University of Technology Sydney

96817 Optimizing wellbeing for people living with advanced disease

Warning: The information on this page is indicative. The subject outline for a particular session, location and mode of offering is the authoritative source of all information about the subject for that offering. Required texts, recommended texts and references in particular are likely to change. Students will be provided with a subject outline once they enrol in the subject.

Subject handbook information prior to 2024 is available in the Archives.

UTS: Health
Credit points: 6 cp
Result type: Grade and marks

Description

This subject builds student skills and capabilities to recognise, manage and communicate effectively with individuals living with a life-limiting progressive disease. Students analyse the impact of different disease trajectories and the uncertainty this creates within the context of survivorship theories. Students examine approaches to screening for psychological distress and identify opportunities to respond appropriately. Student synthesise the current evidence-based psychosocial interventions for living with uncertainty and reflect on the role and implications of inappropriately addressed uncertainty. Utilising a person-centred approach, students tailor specific approaches to the needs of people with advanced, progressive diseases and their carers to develop an individualised survivorship plan, supporting behaviour change where appropriate.

Subject learning objectives (SLOs)

Upon successful completion of this subject students should be able to:
A. Examine and demonstrate the capabilities required to recognise, interpret and communicate sensitively about distress and uncertainty using a person-centred approach.
B. Evaluate psychosocial implications of living with an advanced, progressive disease for patients, carers, and families.
C. Synthesise and integrate established theory into the design of a comprehensive survivorship plan for an individual living with an advanced, progressive disease.
D. Critically reflect on complexities inherent in antecedents, appraisals and coping with uncertainty throughout the trajectory of an advanced, progressive disease.

Teaching and learning strategies

Class preparation
Learning the concepts involved in uncertainty management will occur through engagement with online modules, webinars, academic staff and other students. To enable a richer learning experience when interacting with other students and speakers, students will be required to prepare for webinars in advance by reading, watching videos, and completing online tasks prior to attending. Canvas will be used for all announcements and subject materials.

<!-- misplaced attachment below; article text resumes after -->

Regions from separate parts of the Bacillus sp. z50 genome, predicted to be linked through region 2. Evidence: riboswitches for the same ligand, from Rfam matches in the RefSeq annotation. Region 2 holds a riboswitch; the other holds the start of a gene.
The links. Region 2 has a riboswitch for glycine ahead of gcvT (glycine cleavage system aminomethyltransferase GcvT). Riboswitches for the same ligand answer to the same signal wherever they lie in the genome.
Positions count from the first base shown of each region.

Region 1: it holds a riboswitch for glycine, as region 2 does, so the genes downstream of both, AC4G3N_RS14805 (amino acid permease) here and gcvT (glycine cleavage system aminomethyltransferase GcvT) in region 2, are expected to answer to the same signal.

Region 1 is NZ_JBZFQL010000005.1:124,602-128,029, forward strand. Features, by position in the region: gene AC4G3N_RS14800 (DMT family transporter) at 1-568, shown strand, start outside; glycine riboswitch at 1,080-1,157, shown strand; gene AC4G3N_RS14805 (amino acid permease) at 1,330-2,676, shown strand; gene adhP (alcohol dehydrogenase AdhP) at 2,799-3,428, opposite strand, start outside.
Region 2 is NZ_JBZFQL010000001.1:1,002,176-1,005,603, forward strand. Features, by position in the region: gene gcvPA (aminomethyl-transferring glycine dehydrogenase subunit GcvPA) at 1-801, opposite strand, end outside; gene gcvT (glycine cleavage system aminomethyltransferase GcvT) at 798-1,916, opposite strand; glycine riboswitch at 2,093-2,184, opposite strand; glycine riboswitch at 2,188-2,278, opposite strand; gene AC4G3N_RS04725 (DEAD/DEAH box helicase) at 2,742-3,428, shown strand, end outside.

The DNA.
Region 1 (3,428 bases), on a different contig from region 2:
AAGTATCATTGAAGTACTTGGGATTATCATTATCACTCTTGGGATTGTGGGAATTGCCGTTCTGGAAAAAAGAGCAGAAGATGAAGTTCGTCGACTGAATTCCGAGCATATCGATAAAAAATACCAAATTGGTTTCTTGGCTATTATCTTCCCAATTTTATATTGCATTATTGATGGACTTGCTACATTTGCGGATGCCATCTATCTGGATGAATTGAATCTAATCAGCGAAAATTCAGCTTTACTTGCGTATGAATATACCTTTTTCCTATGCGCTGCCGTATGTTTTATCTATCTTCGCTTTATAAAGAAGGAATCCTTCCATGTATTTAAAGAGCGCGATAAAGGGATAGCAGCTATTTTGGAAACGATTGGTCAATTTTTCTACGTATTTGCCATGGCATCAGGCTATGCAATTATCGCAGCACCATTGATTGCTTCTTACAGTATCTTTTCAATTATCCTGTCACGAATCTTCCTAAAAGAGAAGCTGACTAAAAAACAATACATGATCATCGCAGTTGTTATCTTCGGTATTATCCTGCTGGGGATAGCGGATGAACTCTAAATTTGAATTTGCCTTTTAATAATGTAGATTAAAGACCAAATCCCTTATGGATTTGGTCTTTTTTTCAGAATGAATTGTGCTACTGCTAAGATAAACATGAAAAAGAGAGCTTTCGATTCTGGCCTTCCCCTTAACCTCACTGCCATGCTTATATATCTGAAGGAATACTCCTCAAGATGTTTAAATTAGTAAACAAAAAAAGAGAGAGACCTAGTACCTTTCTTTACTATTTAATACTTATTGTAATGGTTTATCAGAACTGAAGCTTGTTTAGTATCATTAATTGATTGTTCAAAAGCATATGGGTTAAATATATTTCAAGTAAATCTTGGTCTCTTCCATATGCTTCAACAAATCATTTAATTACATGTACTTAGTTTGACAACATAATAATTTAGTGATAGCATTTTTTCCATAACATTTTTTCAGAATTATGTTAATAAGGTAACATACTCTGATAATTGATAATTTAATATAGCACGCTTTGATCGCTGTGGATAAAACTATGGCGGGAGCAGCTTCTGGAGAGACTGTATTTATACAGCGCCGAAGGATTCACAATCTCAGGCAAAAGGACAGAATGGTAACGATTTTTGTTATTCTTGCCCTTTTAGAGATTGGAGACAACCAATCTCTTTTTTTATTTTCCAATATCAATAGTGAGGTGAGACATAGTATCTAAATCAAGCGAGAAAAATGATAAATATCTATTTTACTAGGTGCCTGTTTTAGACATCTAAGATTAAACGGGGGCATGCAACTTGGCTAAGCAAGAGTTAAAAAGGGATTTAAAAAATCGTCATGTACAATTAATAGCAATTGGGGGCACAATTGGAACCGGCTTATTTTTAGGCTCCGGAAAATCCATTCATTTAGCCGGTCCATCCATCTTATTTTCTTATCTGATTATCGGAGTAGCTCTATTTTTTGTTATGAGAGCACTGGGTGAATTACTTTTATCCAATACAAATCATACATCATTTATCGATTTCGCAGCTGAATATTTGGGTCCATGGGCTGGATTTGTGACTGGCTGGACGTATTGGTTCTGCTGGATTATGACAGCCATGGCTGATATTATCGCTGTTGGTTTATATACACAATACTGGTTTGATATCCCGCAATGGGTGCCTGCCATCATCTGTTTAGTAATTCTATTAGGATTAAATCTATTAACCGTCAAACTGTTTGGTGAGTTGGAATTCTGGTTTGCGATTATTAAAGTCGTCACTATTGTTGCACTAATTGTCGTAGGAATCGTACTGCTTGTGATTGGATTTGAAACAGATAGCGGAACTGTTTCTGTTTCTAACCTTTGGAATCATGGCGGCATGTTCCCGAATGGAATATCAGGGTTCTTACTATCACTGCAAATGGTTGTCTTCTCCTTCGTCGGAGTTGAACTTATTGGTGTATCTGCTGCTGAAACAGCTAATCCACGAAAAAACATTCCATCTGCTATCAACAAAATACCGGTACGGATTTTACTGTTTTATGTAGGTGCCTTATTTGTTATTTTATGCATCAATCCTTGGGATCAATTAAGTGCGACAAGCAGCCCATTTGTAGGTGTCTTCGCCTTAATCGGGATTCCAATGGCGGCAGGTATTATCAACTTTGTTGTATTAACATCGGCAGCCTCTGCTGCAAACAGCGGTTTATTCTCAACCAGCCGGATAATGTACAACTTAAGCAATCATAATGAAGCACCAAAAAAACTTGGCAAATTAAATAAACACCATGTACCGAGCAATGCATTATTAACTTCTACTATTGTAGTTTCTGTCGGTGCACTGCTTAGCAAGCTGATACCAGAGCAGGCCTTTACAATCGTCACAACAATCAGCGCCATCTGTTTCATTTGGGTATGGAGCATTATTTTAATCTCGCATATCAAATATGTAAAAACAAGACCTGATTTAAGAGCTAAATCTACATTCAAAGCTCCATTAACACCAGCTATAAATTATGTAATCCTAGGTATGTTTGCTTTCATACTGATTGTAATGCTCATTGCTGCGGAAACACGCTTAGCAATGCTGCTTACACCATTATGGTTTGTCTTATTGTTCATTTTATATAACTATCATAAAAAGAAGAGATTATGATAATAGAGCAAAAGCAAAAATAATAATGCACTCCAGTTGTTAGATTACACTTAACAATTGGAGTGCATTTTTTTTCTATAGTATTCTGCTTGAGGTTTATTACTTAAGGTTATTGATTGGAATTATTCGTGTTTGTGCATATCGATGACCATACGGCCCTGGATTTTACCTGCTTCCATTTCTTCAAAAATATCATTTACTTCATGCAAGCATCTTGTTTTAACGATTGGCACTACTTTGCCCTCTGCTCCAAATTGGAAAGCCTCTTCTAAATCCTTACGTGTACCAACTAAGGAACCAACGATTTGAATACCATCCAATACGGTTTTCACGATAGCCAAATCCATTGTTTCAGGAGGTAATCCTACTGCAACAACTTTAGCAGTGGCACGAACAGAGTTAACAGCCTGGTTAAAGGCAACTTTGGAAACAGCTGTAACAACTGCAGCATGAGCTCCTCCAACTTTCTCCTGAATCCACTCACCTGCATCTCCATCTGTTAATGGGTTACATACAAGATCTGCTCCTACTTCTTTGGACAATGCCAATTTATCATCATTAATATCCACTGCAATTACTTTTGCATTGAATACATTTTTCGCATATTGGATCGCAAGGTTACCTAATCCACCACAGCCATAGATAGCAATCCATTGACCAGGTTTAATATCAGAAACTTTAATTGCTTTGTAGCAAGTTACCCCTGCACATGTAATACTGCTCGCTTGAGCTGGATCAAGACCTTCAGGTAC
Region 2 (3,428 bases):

Enquiry-based learning
Students will be engaged in interactive learning activities, such as communication skills activities and discussion board forums. Activities will include collaborating with other students in problem-based learning activities and presentations via Zoom meetings, for which students will receive feedback from both academic staff and peers. Feedback will also be provided for assessment activities that include individual and group tasks including online work, multimedia presentations, and written work.

Developing communication skills
Students will clarify complex concepts during webinars and via engagement in interactive online activities. Case studies and real examples from practice will be used to facilitate discussion.

Critical appraisal
Students will critically appraise their own knowledge, attitudes, beliefs, practice, and communication during webinars and via engagement in interactive online activities.

Content (topics)

Module 1 – Understanding the psychology of living with uncertainty

  • Psychology of advanced disease, across continuums and trajectories
  • Theoretical approaches to understanding stress and coping
  • Key concepts involved in living with uncertainty in advanced progressive disease
  • Survivorship in palliative care and appreciating the potential to have fluctuating palliative care needs

Module 2 – Assessing and managing distress and uncertainty (prostate cancer exemplar)

  • Understanding the nature and extent of psychological distress in prostate cancer
  • Distress screening, misconceptions and barriers
  • Developing and strengthening capacity in distress screening
  • Supportive approaches to address distress screening results

Module 3 – Living well with uncertainty in advanced life-limiting disease

  • Evidence-based approaches to managing uncertainty
  • Behaviour change for survivorship planning